Canada Emergency Business Account
On April 16, the federal government announced that it will extend the CEBA to ensure that more small and medium businesses can benefit from the loans of up to $40,000. This program was extended to businesses that had payrolls between $20,000 and $1.5 million last year and provides interest-free loans until December 31, 2022. If businesses pay off their loan by that date, up to 25% of their loan will be forgiven.
Emergency Order Impacting Municipal Redeployment
Also on April 16, the Ontario government issued a new emergency order under the Act that authorizes municipalities that have declared emergencies to take any reasonably necessary measures related to redeployment and staffing to respond to, prevent, and alleviate the outbreak of COVID-19. The order outlines critical services around which municipalities can identify staffing priorities and create redeployment plans. Municipalities have similar powers to redeploy staff working within these critical services as the service agencies impacted by the April 15 order described above, and similarly may exercise these powers despite any collective agreements that would otherwise prohibit such measures.
Funding for the Arts, Culture, and Sports Industries, Entrepreneurs, Small Businesses, and Rural Organizations
On April 17, the federal government announced new measures that are intended to aid businesses that may have “fallen through the cracks” and be ineligible for the CEWS and the CEBA.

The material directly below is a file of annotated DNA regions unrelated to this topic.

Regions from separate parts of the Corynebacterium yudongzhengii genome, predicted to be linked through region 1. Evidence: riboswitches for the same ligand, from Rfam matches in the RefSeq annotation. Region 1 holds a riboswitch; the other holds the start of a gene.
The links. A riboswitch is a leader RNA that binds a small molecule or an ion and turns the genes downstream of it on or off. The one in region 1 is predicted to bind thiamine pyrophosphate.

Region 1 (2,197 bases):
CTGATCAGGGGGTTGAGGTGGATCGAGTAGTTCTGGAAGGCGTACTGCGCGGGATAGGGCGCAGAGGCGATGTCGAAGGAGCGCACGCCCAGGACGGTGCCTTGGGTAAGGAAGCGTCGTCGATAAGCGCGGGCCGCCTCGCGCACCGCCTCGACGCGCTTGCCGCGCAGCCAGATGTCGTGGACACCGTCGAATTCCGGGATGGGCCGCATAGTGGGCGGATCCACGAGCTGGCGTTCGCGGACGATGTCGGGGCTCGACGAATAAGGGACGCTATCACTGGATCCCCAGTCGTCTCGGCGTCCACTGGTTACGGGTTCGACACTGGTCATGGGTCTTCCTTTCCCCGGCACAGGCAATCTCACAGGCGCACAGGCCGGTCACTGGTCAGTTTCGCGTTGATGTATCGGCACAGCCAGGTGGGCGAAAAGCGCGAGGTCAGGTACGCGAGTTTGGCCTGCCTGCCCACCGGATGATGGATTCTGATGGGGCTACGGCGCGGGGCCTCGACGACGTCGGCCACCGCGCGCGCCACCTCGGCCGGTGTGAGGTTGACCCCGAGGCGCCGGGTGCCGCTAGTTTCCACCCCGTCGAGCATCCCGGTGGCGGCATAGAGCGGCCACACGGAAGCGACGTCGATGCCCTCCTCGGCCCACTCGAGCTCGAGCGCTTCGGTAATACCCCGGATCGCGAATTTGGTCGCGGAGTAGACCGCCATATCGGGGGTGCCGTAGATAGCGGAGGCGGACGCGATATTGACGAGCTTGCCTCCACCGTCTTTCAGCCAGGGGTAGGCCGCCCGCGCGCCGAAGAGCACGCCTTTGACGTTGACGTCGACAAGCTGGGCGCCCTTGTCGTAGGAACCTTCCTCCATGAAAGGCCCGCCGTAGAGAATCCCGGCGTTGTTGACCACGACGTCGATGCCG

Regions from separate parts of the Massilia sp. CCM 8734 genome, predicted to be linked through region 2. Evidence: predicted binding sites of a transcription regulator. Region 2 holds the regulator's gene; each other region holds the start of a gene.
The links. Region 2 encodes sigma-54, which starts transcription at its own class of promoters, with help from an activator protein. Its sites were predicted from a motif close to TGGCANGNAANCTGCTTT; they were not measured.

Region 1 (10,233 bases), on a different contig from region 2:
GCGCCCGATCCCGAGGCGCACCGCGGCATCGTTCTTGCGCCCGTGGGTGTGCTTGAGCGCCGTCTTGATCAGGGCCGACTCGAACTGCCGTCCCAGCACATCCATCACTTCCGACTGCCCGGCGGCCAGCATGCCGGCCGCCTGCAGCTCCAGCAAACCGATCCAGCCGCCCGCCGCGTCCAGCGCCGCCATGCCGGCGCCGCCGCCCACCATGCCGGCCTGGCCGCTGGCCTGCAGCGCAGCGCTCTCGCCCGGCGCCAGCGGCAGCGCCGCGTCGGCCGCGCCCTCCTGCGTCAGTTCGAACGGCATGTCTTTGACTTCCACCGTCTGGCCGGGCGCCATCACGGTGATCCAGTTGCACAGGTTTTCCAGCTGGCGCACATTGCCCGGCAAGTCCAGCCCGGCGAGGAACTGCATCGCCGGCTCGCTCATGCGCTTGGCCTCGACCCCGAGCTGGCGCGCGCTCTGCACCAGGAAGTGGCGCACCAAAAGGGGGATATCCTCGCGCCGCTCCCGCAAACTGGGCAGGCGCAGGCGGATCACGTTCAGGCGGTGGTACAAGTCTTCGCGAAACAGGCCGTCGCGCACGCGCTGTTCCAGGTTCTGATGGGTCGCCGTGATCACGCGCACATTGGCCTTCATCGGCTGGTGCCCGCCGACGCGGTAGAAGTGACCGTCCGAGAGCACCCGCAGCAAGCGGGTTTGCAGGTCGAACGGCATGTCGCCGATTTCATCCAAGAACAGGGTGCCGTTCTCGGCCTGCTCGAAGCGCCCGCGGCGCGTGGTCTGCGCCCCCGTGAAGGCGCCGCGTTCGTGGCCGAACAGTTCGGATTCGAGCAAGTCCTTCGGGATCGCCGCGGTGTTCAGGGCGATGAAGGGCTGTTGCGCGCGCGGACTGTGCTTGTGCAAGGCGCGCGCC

The government will provide $962 million to Canada’s Regional Development Agencies and the Communities Futures Network, which will provide financial help to small businesses and businesses in rural areas.
Further, the government will provide Heritage Canada with $500 million to provide wage support to workers and help businesses in the arts, culture, and sports sectors.
Finally, the government announced that it will provide roughly $270 million to help entrepreneurs, innovators, and pre-revenue firms through Futurpreneur Canada and the Industrial Research Assistance Program.
Details of each measure have not yet been announced.
Emergency Order Impacting LHINs, Long-Term Care, and Retirement Homes
On April 17, Ontario issued a new emergency order under the Act intended to protect vulnerable Ontarians in retirement homes and long-term care homes.
- restricts retirement home employees from working in more than one retirement home, long-term care home, or other healthcare setting, beginning April 22;
- allows Local Health Integration Networks to direct home care service provider organizations to safely reassign frontline workers to areas where they are most needed, such as community care settings, long-term care homes, retirement homes, supportive housing, and hospitals; and
- provides flexibility to municipalities and District Social Service Administration Boards to offer reassignments to certain workers to address local needs such as childcare, by-law enforcement, and public health services.
Employers who operate retirement homes, long-term care homes, or other healthcare facilities should immediately take steps to ensure all employees working in more than one retirement home, long-term care home, or healthcare facility cease doing so beginning April 22 and consider how reassignments may impact their employment-related legal exposures.
This blog is provided as an information service and summary of workplace legal issues. This information is not intended as legal advice.